Obsessive compulsive disorder (OCD) impacts 2–3% of people in the United States. It is classified as an anxiety disorder and features two primary components: obsessions and compulsions. Obsessions are recurring, intrusive thoughts, feelings, images or preoccupations that cause significant distress in one’s everyday life. Compulsions are repetitive behaviors that are carried out to prevent or reduce the distress that is caused by the obsessions. The compulsions only offer a short-term relief and, in actuality, only reinforce the long-term distressing nature of the disorder. Unfortunately, over time people need to perform longer and more frequent compulsions in order to get their ‘fix’.
Obsessive Compulsive Disorder does not manifest in the same way for everyone. The content of one’s obsessive thoughts and subsequent compulsions will vary widely depending on their OCD subtype.
What are the different types of Obsessive Compulsive Disorder? How do you know if you or a loved one has this condition? What are the next steps for OCD sufferers? In this article, we will guide you through the specific subtypes, motivations and characteristics of OCD.
The Most Common Obsessive Compulsive Disorder Subtypes
According to the Diagnostic and Statistical Manual for Mental Disorders (DSM), in order to meet criteria for OCD, a person must spend at least one hour per day consumed by some type of obsession and/or compulsion. OCD causes anxiety and distress and significantly interferes with one’s daily functioning.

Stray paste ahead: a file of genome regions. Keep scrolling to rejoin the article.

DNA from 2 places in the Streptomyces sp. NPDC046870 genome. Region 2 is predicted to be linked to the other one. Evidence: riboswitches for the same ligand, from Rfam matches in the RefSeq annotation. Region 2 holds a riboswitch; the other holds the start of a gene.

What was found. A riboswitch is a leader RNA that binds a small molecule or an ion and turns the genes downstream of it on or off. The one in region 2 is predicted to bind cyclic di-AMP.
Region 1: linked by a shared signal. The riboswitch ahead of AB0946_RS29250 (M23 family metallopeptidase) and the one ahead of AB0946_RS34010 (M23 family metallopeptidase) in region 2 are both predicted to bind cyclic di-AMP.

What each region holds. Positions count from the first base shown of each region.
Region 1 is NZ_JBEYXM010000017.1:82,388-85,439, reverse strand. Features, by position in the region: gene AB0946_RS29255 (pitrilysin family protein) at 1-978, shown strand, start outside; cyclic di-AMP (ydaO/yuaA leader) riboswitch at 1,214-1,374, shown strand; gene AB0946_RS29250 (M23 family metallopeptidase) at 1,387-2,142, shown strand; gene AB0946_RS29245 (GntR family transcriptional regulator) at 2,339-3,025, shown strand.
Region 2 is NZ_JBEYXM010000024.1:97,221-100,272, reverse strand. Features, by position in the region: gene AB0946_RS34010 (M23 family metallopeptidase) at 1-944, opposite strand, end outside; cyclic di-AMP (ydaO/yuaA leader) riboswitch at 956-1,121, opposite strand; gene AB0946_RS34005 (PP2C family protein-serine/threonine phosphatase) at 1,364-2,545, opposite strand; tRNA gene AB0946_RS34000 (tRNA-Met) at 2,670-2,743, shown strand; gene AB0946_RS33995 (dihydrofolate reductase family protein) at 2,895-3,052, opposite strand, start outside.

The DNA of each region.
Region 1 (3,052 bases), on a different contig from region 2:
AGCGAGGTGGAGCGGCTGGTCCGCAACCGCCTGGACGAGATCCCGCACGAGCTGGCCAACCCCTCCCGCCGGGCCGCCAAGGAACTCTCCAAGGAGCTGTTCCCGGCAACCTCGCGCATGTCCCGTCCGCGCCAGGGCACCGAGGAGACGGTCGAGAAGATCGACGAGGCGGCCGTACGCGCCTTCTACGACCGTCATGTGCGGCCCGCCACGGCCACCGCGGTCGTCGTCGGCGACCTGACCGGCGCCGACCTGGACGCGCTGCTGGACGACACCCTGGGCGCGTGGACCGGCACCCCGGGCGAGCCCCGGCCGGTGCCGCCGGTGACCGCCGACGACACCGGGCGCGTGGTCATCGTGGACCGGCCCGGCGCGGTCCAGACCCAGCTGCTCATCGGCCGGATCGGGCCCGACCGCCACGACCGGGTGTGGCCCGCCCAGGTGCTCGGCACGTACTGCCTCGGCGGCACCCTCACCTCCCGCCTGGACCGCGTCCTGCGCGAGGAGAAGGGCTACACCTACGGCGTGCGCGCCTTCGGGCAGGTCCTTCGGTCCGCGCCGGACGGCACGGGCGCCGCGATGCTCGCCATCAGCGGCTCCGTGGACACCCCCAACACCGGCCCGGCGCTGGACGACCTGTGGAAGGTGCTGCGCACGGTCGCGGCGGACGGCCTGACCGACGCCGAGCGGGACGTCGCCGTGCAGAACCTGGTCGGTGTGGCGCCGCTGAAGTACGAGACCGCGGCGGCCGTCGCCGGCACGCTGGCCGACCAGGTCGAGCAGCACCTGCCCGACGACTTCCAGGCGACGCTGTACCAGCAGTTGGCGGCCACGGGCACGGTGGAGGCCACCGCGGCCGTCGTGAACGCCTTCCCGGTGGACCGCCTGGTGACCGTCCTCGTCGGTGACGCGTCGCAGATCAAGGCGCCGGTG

It is unfortunately all too common for people to call themselves or others “a little OCD” without a true depth of understanding of the struggle sufferers must endure. For example, being highly organized or valuing a clean home is not the same as having an actual OCD diagnosis. OCD is incredibly time-consuming and impairs functioning academically, at work and/or socially.
Compulsions can be overt, meaning specific physical behaviors are carried out to ward off tension and anxiety. Some examples include cleaning, ordering, arranging, rereading, rewriting, checking, counting, touching, tapping, blinking, and staring. Compulsions can also be covert, meaning there are mental rituals that take the place of the physical ones. Covert rituals include rehearsing conversations in one’s head, silent repetitive prayer, mental counting, mental comparisons, and mental list making to name just a few.
The motivations behind obsessions are specific to each individual. Practitioners have divided obsessive compulsive disorder into several subcategories to account for these differences. In general, people perform rituals to either ward off the fear of threat or danger or to decrease the level of physical tension that lives inside their bodies. Sometimes people report a mixture of both fear and physical tension. Below, we talk about some of the most common OCD subtypes and how they differ.
Harm OCD (HOCD) features obsessive thoughts about hurting others or oneself. People with HOCD may fear engaging in unintentional violence. And some individuals fear their own capacity for intentional violence.
For example, people may have obsessive thoughts about “snapping” and becoming violent. They may compulsively avoid knives or weapons. They may also frequently check that others are unharmed to alleviate their intrusive and fearful thoughts.
Contamination OCD features obsessions with cleanliness and hygiene. Individuals with this subtype may avoid social gatherings or leaving home. They may compulsively clean their house, their belongings, or their body. Contamination OCD can be triggered by a fear of spreading or catching an illness or disease. Or it can be triggered by an overall feeling of disgust with respect to dirt and germs.